Vincent Conitzer, Tuomas Sandholm
Mechanism design has traditionally focused almost exclusively on the design of truthful mechanisms. There are several drawbacks to this: 1. in certain settings (e.g. voting settings), no desirable strategy-proof mechanisms exist; 2. truthful mechanisms are unable to take advantage of the fact that computationally bounded agents may not be able to find the best manipulation, and 3. when designing mechanisms automatically, this approach leads to constrained optimization problems for which current techniques do not scale to very large instances. In this paper, we suggest an entirely different approach: we start with a naive (manipulable) mechanism, and incrementally make it more strategy-proof over a sequence of iterations. We give examples of mechanisms that (variants of) our approach generate, including the VCG mechanism in general settings with payments, and the plurality-with-runoff voting rule. We also provide several basic algorithms for automatically executing our approach in general settings. Finally, we discuss how computationally hard it is for agents to find any remaining beneficial manipulation.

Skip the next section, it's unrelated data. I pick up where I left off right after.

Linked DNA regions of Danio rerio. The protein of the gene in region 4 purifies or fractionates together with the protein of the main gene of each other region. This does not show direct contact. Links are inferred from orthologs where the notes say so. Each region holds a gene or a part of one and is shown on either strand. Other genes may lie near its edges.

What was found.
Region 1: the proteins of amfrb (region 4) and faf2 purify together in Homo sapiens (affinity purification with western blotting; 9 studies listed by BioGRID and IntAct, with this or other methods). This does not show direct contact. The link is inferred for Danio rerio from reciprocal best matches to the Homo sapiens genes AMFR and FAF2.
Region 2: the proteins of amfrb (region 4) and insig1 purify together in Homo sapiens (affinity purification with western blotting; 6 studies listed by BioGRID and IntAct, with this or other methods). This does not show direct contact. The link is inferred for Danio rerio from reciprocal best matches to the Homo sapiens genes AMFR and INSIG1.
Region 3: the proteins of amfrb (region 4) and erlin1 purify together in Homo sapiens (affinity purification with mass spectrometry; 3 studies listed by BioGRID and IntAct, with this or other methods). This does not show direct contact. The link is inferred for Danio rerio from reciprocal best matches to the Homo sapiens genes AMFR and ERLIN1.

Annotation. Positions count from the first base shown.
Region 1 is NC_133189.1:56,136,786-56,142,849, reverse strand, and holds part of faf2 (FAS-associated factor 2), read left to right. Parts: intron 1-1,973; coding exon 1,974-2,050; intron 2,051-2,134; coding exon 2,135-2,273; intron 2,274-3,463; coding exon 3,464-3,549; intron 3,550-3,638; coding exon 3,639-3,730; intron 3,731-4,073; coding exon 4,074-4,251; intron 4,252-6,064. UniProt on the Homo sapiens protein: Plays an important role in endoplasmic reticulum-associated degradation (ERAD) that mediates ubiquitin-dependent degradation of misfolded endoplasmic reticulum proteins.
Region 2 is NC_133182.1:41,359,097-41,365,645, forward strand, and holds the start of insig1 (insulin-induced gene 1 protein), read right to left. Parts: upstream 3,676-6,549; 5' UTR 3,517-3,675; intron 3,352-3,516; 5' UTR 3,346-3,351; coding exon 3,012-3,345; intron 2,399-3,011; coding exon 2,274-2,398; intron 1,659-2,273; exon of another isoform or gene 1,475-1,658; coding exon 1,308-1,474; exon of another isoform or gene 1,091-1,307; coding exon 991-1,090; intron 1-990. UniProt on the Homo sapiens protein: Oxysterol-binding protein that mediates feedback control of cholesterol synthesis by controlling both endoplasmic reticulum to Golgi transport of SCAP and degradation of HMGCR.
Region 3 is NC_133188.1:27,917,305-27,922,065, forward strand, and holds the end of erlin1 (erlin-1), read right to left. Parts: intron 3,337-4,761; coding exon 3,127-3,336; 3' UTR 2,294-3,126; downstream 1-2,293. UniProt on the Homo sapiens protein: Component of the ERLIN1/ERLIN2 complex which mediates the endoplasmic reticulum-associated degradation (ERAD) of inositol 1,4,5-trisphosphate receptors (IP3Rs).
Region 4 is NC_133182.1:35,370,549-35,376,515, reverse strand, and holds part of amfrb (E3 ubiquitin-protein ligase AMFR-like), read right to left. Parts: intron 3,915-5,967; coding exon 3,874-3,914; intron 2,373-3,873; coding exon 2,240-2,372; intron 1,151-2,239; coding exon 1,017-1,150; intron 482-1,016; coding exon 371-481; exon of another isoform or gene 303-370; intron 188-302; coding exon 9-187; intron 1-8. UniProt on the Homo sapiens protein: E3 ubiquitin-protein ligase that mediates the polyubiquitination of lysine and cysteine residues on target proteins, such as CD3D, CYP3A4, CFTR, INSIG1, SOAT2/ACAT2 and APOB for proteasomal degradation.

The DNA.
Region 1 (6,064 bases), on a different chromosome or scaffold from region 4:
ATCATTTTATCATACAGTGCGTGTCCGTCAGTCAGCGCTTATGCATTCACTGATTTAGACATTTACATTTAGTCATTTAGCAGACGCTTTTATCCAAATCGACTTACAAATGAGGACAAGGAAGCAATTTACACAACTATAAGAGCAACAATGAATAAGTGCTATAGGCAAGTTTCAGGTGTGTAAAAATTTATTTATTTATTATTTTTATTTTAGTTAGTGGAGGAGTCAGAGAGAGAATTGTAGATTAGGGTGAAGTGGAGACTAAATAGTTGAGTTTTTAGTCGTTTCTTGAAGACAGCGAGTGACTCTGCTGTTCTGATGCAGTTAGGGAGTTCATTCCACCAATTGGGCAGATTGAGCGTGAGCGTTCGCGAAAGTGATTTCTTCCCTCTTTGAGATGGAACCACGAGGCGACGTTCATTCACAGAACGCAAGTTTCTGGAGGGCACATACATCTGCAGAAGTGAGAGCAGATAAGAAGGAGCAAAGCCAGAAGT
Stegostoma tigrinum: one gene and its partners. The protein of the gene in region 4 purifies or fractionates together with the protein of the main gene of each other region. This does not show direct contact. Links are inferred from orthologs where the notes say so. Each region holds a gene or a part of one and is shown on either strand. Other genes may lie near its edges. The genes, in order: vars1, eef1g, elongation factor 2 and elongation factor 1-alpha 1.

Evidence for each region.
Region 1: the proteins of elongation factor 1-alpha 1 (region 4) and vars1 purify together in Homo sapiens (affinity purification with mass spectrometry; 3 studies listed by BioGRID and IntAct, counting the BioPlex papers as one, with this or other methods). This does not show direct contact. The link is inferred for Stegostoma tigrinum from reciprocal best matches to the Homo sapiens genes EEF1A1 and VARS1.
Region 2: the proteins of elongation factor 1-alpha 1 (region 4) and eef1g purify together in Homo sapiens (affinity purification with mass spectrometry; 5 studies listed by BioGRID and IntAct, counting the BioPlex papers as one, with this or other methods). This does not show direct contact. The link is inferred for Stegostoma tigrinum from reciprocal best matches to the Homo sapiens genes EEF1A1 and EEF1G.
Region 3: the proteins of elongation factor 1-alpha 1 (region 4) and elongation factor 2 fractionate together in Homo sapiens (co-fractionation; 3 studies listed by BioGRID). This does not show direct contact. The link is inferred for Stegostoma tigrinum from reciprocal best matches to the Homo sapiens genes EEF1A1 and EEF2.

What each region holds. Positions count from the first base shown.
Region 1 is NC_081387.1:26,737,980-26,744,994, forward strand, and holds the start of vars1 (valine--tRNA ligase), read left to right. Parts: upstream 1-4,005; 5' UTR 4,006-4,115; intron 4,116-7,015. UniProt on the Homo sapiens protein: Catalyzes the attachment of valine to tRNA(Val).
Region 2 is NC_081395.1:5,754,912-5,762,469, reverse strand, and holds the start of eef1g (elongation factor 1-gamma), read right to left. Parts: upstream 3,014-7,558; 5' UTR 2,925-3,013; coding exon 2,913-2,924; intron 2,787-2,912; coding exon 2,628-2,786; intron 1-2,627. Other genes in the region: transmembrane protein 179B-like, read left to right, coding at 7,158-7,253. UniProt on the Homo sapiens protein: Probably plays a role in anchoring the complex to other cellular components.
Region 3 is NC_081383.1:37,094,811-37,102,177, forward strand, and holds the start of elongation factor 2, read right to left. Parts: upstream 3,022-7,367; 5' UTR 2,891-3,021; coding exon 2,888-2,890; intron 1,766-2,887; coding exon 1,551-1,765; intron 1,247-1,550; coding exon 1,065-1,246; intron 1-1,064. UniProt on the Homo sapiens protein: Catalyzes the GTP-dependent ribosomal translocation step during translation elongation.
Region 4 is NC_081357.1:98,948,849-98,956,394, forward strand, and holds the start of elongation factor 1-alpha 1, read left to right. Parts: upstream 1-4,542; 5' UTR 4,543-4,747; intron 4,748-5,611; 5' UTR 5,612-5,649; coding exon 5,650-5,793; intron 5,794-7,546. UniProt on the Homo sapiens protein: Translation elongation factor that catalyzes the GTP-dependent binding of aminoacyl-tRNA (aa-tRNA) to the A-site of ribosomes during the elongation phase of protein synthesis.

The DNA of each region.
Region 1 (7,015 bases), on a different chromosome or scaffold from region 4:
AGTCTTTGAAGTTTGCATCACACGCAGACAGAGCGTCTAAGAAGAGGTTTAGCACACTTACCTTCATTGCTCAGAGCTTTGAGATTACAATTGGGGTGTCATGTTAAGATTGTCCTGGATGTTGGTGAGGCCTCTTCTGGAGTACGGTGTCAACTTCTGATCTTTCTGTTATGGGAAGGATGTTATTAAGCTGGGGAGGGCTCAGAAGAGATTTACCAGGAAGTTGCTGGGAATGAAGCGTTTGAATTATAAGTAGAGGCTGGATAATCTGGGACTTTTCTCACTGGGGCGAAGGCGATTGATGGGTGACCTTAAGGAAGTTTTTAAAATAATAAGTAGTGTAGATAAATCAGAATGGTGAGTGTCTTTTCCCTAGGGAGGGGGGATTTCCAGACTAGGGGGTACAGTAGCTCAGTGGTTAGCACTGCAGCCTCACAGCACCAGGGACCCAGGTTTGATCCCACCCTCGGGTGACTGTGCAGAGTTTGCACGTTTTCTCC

Subjects: 7.1 Multi-Agent Systems; 7. Distributed AI
Submitted: Oct 16, 2006